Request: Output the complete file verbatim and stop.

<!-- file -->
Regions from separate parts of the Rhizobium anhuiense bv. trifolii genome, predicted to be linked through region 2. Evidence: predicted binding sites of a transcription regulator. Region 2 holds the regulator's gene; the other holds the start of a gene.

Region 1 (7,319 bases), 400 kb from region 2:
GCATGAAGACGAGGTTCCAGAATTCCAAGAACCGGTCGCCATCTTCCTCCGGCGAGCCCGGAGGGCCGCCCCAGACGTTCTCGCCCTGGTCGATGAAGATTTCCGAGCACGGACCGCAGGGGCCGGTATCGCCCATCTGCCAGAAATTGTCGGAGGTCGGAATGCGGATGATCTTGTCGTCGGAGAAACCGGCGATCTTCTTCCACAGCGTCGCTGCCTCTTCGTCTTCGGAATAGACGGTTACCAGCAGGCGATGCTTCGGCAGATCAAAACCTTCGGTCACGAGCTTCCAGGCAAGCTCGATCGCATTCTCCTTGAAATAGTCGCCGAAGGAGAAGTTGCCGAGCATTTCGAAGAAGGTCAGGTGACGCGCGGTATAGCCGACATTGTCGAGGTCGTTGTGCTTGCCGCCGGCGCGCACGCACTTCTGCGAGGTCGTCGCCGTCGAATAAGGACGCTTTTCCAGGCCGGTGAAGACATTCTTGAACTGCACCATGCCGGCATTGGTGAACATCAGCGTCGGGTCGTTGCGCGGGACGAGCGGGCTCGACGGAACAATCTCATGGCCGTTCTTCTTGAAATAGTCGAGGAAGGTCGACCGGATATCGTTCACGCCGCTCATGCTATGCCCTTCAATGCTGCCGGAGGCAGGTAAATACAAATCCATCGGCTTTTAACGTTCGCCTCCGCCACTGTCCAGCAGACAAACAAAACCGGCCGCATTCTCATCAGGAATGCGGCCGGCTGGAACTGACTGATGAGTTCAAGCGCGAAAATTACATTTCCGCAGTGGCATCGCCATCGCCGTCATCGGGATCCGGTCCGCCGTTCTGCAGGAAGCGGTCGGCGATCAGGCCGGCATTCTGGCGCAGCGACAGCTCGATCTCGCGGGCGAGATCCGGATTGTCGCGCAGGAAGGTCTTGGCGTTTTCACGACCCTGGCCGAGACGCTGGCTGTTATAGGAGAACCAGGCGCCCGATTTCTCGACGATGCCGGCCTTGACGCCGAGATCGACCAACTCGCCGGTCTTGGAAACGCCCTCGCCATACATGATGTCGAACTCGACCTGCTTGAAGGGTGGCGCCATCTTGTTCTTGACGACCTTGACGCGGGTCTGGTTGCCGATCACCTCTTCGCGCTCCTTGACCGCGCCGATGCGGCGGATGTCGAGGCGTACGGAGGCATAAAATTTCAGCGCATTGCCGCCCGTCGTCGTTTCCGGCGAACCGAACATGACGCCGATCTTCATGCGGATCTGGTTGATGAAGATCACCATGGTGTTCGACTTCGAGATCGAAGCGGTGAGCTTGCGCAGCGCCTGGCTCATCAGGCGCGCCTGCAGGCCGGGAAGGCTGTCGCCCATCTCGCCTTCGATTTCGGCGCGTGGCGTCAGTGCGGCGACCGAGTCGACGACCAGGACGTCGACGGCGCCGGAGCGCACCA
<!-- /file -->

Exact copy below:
Regions from separate parts of the Rhizobium anhuiense bv. trifolii genome, predicted to be linked through region 2. Evidence: predicted binding sites of a transcription regulator. Region 2 holds the regulator's gene; the other holds the start of a gene.

Region 1 (7,319 bases), 400 kb from region 2:
GCATGAAGACGAGGTTCCAGAATTCCAAGAACCGGTCGCCATCTTCCTCCGGCGAGCCCGGAGGGCCGCCCCAGACGTTCTCGCCCTGGTCGATGAAGATTTCCGAGCACGGACCGCAGGGGCCGGTATCGCCCATCTGCCAGAAATTGTCGGAGGTCGGAATGCGGATGATCTTGTCGTCGGAGAAACCGGCGATCTTCTTCCACAGCGTCGCTGCCTCTTCGTCTTCGGAATAGACGGTTACCAGCAGGCGATGCTTCGGCAGATCAAAACCTTCGGTCACGAGCTTCCAGGCAAGCTCGATCGCATTCTCCTTGAAATAGTCGCCGAAGGAGAAGTTGCCGAGCATTTCGAAGAAGGTCAGGTGACGCGCGGTATAGCCGACATTGTCGAGGTCGTTGTGCTTGCCGCCGGCGCGCACGCACTTCTGCGAGGTCGTCGCCGTCGAATAAGGACGCTTTTCCAGGCCGGTGAAGACATTCTTGAACTGCACCATGCCGGCATTGGTGAACATCAGCGTCGGGTCGTTGCGCGGGACGAGCGGGCTCGACGGAACAATCTCATGGCCGTTCTTCTTGAAATAGTCGAGGAAGGTCGACCGGATATCGTTCACGCCGCTCATGCTATGCCCTTCAATGCTGCCGGAGGCAGGTAAATACAAATCCATCGGCTTTTAACGTTCGCCTCCGCCACTGTCCAGCAGACAAACAAAACCGGCCGCATTCTCATCAGGAATGCGGCCGGCTGGAACTGACTGATGAGTTCAAGCGCGAAAATTACATTTCCGCAGTGGCATCGCCATCGCCGTCATCGGGATCCGGTCCGCCGTTCTGCAGGAAGCGGTCGGCGATCAGGCCGGCATTCTGGCGCAGCGACAGCTCGATCTCGCGGGCGAGATCCGGATTGTCGCGCAGGAAGGTCTTGGCGTTTTCACGACCCTGGCCGAGACGCTGGCTGTTATAGGAGAACCAGGCGCCCGATTTCTCGACGATGCCGGCCTTGACGCCGAGATCGACCAACTCGCCGGTCTTGGAAACGCCCTCGCCATACATGATGTCGAACTCGACCTGCTTGAAGGGTGGCGCCATCTTGTTCTTGACGACCTTGACGCGGGTCTGGTTGCCGATCACCTCTTCGCGCTCCTTGACCGCGCCGATGCGGCGGATGTCGAGGCGTACGGAGGCATAAAATTTCAGCGCATTGCCGCCCGTCGTCGTTTCCGGCGAACCGAACATGACGCCGATCTTCATGCGGATCTGGTTGATGAAGATCACCATGGTGTTCGACTTCGAGATCGAAGCGGTGAGCTTGCGCAGCGCCTGGCTCATCAGGCGCGCCTGCAGGCCGGGAAGGCTGTCGCCCATCTCGCCTTCGATTTCGGCGCGTGGCGTCAGTGCGGCGACCGAGTCGACGACCAGGACGTCGACGGCGCCGGAGCGCACCA